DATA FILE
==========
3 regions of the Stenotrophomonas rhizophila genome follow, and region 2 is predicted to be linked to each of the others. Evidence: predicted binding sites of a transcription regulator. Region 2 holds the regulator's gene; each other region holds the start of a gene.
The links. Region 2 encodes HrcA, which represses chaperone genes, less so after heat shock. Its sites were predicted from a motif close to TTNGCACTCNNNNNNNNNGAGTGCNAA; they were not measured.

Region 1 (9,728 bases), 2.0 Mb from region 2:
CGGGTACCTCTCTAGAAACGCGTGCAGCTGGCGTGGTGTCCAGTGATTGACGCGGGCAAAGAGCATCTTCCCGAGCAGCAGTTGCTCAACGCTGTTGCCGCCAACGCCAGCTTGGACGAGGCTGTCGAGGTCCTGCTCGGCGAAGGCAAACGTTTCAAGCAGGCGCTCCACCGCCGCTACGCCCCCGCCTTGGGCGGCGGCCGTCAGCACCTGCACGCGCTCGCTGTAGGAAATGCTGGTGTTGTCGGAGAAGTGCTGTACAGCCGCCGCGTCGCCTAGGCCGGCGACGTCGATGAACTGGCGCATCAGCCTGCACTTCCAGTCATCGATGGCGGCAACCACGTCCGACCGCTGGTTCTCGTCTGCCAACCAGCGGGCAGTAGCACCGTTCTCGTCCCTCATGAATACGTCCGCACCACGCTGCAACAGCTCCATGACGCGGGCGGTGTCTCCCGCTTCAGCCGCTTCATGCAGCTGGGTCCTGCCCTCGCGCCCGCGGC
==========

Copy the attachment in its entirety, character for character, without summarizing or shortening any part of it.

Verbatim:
3 regions of the Stenotrophomonas rhizophila genome follow, and region 2 is predicted to be linked to each of the others. Evidence: predicted binding sites of a transcription regulator. Region 2 holds the regulator's gene; each other region holds the start of a gene.
The links. Region 2 encodes HrcA, which represses chaperone genes, less so after heat shock. Its sites were predicted from a motif close to TTNGCACTCNNNNNNNNNGAGTGCNAA; they were not measured.

Region 1 (9,728 bases), 2.0 Mb from region 2:
CGGGTACCTCTCTAGAAACGCGTGCAGCTGGCGTGGTGTCCAGTGATTGACGCGGGCAAAGAGCATCTTCCCGAGCAGCAGTTGCTCAACGCTGTTGCCGCCAACGCCAGCTTGGACGAGGCTGTCGAGGTCCTGCTCGGCGAAGGCAAACGTTTCAAGCAGGCGCTCCACCGCCGCTACGCCCCCGCCTTGGGCGGCGGCCGTCAGCACCTGCACGCGCTCGCTGTAGGAAATGCTGGTGTTGTCGGAGAAGTGCTGTACAGCCGCCGCGTCGCCTAGGCCGGCGACGTCGATGAACTGGCGCATCAGCCTGCACTTCCAGTCATCGATGGCGGCAACCACGTCCGACCGCTGGTTCTCGTCTGCCAACCAGCGGGCAGTAGCACCGTTCTCGTCCCTCATGAATACGTCCGCACCACGCTGCAACAGCTCCATGACGCGGGCGGTGTCTCCCGCTTCAGCCGCTTCATGCAGCTGGGTCCTGCCCTCGCGCCCGCGGC